The “taxi king” is no more.
Evgeny “Gene” Freidman, an immigrant cabdriver’s son who amassed the largest collection of taxi medallions in New York City and parlayed some of his fortune into real estate before creditors and authorities caught up to him, died Sunday.
He was 50, and the cause of death was a heart attack, sources close to the family told The Real Deal.
“Gene will be remembered for his unique and colossal personality, independent and forthright perspectives, and unyielding willpower to champion his pursuits,” representatives of Freidman’s family said in a statement. He “exhibited conviction, brilliance, and audacious boldness.”
Audacious boldness certainly defined both Freidman’s life and career. Born in St. Petersburg, Russia, he emigrated with his family to New York at the age of 6 and went on to Cardozo School of Law before moving to Russia to work as an investor, according to a 2019 New York Times profile.
Filled with ideas from his native country, he came back to the U.S. with the ambition to shake up the taxi industry, and went to work on his father’s fleet. He envisioned a model like the one real estate investors used to build wealth: Purchasers of medallions could borrow more money against those assets when they appreciated, with smaller down payments and more time to repay their loans — allowing them to buy more medallions.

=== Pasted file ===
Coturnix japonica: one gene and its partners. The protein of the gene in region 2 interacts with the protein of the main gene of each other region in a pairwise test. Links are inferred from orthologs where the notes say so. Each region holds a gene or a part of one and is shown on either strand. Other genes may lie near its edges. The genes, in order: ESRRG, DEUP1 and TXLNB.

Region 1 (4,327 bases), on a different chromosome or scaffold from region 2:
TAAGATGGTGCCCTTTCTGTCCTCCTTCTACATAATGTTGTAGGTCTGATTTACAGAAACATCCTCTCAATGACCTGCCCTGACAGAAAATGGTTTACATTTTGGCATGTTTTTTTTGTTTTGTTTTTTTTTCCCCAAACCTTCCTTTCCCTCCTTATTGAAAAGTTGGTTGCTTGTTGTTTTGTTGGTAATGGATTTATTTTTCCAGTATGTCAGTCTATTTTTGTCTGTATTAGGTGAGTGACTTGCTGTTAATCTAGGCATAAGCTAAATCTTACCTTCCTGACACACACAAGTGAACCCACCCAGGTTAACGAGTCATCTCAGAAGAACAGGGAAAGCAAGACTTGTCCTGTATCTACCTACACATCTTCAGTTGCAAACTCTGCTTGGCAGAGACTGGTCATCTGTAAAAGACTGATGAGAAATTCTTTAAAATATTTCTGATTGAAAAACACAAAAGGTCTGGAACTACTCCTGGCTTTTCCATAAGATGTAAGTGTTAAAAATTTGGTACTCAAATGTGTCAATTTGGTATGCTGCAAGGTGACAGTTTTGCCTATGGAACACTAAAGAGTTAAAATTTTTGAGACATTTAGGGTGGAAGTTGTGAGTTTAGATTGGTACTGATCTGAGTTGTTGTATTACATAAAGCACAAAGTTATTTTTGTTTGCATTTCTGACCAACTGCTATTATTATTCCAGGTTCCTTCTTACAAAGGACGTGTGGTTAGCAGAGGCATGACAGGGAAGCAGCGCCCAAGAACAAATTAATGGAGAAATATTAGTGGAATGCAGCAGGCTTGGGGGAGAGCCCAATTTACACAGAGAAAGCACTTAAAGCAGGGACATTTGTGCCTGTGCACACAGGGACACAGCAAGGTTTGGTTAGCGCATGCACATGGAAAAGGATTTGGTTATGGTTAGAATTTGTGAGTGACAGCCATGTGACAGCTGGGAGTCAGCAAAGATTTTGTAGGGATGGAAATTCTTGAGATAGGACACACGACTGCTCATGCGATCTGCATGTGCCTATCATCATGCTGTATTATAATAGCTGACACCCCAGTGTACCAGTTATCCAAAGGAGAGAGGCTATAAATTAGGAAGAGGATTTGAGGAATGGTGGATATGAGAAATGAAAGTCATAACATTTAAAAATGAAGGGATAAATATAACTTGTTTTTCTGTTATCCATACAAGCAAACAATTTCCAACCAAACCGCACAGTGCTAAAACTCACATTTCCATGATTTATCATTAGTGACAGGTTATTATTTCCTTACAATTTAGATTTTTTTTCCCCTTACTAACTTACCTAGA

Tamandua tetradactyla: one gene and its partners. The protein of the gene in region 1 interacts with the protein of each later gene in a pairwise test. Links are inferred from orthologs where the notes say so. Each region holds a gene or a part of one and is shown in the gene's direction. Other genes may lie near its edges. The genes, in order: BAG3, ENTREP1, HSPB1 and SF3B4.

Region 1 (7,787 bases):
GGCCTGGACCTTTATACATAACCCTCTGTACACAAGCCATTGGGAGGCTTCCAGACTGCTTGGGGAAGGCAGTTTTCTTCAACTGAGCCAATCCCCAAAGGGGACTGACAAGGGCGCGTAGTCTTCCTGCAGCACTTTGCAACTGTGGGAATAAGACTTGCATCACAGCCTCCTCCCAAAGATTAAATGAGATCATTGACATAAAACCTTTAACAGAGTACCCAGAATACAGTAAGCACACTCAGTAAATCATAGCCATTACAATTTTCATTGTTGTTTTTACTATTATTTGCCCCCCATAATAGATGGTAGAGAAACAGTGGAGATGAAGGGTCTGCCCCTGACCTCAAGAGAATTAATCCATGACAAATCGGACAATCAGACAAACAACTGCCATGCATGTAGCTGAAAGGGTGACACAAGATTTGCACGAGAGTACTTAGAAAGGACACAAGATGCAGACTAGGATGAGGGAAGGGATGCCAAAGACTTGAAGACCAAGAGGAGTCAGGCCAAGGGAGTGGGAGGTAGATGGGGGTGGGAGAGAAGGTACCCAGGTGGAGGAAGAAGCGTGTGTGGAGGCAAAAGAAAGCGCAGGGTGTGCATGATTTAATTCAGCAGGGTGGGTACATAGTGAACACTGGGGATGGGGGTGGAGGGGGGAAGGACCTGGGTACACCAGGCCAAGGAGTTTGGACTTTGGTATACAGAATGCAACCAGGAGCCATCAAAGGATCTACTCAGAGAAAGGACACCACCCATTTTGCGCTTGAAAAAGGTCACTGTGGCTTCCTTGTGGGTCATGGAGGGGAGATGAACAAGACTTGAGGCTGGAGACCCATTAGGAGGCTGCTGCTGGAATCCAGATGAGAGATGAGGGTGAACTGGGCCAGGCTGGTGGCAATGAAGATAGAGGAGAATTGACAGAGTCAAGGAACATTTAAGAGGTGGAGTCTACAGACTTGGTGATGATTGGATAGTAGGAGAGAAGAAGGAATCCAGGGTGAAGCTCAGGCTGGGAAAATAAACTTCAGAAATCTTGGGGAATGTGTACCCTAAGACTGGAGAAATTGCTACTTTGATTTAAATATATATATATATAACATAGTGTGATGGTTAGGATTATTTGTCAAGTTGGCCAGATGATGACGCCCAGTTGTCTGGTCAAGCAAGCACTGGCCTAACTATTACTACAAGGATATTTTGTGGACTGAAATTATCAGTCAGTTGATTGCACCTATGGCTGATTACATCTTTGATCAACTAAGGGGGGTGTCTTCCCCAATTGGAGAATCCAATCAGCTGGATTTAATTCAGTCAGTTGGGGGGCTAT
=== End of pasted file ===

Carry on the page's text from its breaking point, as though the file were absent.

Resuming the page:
Teaming up with a credit union to put his plan into action, Freidman soon amassed more than 100 medallions and eventually controlled more than 800 through deals brokered with other fleet owners. He later acknowledged bidding up medallion prices at auctions to inflate the value of ones he owned, increasing his borrowing power.
At the height of the medallion business, when individual medallions commanded north of $1 million, he had $525 million in assets, according to the Times. Freidman was active in Chicago’s taxi medallion market as well.
Between 2002 and 2012, Freidman went on a real estate shopping spree, snapping up at least 23 buildings. His purchases included a $5.1 million garage in Long Island City, where his Millennium Taxi Meter Shop is headquartered, and he lived for a time in a stately townhouse on the Upper East Side.
As his fortune grew, so did his lifestyle: He spent lavishly on clothing, became a Page Six regular, courted powerful politicians including Mayor Bill de Blasio and counted director Spike Lee and baseball star Mo Vaughn as friends.
He had a longtime business relationship with Trump Organization lawyer Michael Cohen, for whom he managed 32 medallions, and the men were personally close. Cohen even helped name Freidman’s son, Dylan, Freidman told TRD in a 2017 interview.
But the good times did not last. Uber’s arrival in New York City in 2011 and major expansion in 2014 contributed to a more than 80 percent drop in medallion prices. In 2015, Madison Realty Capital, Freidman’s creditor on an 11-property portfolio in Coney Island, moved to foreclose, accusing him of defaulting on mortgage payments.
His troubles grew from there, with state prosecutors accusing him of failing to pay more than $5 million in cab surcharges from his fleet. He agreed to cooperate in a federal investigation against Cohen, and pleaded guilty to a lesser charge of tax fraud, for which he was sentenced to probation in October 2019.
“I’m very humbled by what has happened,” Freidman said at his sentencing. “I have started fresh.”
Freidman is survived by Dylan, his daughter Leyla, and his parents Naum and Elizabeth.